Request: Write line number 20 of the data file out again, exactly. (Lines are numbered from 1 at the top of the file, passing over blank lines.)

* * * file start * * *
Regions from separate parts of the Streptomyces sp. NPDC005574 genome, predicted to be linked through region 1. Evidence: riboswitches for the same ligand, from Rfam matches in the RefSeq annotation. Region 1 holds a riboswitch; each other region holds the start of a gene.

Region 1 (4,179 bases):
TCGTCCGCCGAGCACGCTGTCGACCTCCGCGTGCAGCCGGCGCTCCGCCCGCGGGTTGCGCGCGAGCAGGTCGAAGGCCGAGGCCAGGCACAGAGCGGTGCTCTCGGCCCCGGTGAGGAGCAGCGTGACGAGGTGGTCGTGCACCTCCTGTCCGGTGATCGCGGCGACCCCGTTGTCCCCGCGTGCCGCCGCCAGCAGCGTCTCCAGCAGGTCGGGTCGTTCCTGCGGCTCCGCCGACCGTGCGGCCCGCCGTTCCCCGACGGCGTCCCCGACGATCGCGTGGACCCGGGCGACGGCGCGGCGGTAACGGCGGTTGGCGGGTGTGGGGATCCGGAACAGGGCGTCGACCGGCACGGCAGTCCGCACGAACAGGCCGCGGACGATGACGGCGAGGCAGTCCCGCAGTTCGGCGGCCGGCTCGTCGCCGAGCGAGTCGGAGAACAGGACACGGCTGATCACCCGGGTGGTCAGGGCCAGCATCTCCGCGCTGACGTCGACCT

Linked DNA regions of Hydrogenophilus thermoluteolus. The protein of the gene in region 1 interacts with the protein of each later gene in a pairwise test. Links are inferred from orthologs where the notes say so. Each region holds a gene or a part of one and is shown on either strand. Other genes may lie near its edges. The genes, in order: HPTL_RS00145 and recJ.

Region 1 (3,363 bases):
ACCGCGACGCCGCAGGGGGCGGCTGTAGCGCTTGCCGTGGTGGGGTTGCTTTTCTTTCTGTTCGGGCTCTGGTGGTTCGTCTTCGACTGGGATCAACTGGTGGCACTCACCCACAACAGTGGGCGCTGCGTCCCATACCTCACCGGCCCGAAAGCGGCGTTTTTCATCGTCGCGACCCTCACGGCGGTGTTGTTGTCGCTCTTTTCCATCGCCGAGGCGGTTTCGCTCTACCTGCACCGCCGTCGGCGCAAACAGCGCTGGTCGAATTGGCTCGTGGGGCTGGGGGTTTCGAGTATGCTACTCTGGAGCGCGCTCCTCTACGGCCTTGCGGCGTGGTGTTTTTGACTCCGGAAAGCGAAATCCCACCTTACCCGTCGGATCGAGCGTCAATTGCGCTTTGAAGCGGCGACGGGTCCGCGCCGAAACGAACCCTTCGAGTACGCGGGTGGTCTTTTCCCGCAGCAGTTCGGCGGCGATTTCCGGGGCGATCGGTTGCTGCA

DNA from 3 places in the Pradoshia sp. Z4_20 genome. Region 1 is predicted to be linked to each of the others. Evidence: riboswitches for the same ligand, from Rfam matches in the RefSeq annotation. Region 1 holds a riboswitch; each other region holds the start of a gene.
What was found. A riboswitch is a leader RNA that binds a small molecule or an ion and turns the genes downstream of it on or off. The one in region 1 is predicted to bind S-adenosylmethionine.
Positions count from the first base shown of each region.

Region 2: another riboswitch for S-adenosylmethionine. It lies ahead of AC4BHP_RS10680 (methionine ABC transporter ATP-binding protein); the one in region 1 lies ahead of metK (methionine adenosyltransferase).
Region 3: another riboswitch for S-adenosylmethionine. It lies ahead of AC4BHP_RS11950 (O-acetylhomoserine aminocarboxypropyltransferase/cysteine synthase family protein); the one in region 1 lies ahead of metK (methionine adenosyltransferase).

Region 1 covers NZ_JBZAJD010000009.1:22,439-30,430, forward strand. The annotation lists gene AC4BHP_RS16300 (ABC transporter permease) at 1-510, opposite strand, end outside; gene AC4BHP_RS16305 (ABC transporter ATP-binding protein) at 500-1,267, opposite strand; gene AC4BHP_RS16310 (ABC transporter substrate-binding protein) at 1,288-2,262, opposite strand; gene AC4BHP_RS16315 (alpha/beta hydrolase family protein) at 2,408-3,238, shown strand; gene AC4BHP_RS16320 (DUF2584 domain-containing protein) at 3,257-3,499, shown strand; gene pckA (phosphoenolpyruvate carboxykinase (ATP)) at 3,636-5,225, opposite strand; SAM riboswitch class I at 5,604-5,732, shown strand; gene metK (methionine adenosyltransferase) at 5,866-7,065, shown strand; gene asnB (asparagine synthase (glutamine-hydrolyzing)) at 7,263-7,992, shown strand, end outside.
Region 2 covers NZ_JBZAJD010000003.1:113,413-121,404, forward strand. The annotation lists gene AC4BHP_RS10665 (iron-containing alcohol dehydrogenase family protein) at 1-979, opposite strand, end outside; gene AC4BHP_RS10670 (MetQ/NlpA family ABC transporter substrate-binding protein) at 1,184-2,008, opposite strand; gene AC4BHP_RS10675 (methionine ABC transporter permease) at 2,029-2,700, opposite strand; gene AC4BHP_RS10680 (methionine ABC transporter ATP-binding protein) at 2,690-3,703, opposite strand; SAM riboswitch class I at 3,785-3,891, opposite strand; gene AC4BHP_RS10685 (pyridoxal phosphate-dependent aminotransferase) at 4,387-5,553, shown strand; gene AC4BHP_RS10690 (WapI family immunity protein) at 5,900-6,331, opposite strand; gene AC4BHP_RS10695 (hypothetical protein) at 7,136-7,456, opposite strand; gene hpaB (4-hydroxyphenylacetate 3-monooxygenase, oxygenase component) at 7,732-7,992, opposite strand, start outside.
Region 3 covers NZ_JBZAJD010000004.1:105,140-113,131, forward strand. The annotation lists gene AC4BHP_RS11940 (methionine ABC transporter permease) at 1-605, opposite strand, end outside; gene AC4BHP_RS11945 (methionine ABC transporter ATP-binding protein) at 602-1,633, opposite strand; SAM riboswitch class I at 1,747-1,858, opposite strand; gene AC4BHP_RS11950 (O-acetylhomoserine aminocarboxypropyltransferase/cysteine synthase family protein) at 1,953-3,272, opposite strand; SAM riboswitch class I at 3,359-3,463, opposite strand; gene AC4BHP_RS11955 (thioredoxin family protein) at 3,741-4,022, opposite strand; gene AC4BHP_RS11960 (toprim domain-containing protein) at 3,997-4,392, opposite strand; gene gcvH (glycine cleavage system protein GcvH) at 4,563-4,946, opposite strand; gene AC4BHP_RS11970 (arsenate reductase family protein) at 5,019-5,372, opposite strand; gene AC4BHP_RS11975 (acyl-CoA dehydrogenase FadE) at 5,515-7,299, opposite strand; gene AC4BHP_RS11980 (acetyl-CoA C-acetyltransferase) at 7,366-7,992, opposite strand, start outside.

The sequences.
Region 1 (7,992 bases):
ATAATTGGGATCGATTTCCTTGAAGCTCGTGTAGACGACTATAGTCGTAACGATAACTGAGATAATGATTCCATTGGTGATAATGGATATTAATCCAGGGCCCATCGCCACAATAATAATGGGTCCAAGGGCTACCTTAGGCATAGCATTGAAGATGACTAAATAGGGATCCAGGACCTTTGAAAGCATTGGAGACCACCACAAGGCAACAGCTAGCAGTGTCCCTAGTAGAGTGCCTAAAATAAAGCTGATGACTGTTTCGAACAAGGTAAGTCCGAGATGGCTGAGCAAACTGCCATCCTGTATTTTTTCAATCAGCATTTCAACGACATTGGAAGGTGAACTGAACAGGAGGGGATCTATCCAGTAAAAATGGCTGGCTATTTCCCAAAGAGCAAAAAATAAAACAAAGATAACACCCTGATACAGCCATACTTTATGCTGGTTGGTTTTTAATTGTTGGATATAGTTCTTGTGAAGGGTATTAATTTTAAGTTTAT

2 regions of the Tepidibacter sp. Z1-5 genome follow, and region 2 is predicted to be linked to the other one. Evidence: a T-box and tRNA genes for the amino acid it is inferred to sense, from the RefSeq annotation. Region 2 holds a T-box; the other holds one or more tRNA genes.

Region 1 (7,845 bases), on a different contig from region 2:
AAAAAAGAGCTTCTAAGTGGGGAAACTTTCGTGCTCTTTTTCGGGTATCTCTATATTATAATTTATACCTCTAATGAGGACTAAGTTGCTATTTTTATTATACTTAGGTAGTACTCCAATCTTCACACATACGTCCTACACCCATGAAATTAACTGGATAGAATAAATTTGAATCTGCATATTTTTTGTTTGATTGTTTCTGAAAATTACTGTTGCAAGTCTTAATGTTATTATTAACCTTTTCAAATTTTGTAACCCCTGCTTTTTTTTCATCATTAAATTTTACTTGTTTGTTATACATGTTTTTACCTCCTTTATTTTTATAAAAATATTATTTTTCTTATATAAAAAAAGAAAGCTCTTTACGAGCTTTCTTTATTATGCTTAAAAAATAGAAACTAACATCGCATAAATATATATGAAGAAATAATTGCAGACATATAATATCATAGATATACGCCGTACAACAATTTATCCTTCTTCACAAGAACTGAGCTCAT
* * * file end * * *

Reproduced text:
AAAAAAGAGCTTCTAAGTGGGGAAACTTTCGTGCTCTTTTTCGGGTATCTCTATATTATAATTTATACCTCTAATGAGGACTAAGTTGCTATTTTTATTATACTTAGGTAGTACTCCAATCTTCACACATACGTCCTACACCCATGAAATTAACTGGATAGAATAAATTTGAATCTGCATATTTTTTGTTTGATTGTTTCTGAAAATTACTGTTGCAAGTCTTAATGTTATTATTAACCTTTTCAAATTTTGTAACCCCTGCTTTTTTTTCATCATTAAATTTTACTTGTTTGTTATACATGTTTTTACCTCCTTTATTTTTATAAAAATATTATTTTTCTTATATAAAAAAAGAAAGCTCTTTACGAGCTTTCTTTATTATGCTTAAAAAATAGAAACTAACATCGCATAAATATATATGAAGAAATAATTGCAGACATATAATATCATAGATATACGCCGTACAACAATTTATCCTTCTTCACAAGAACTGAGCTCAT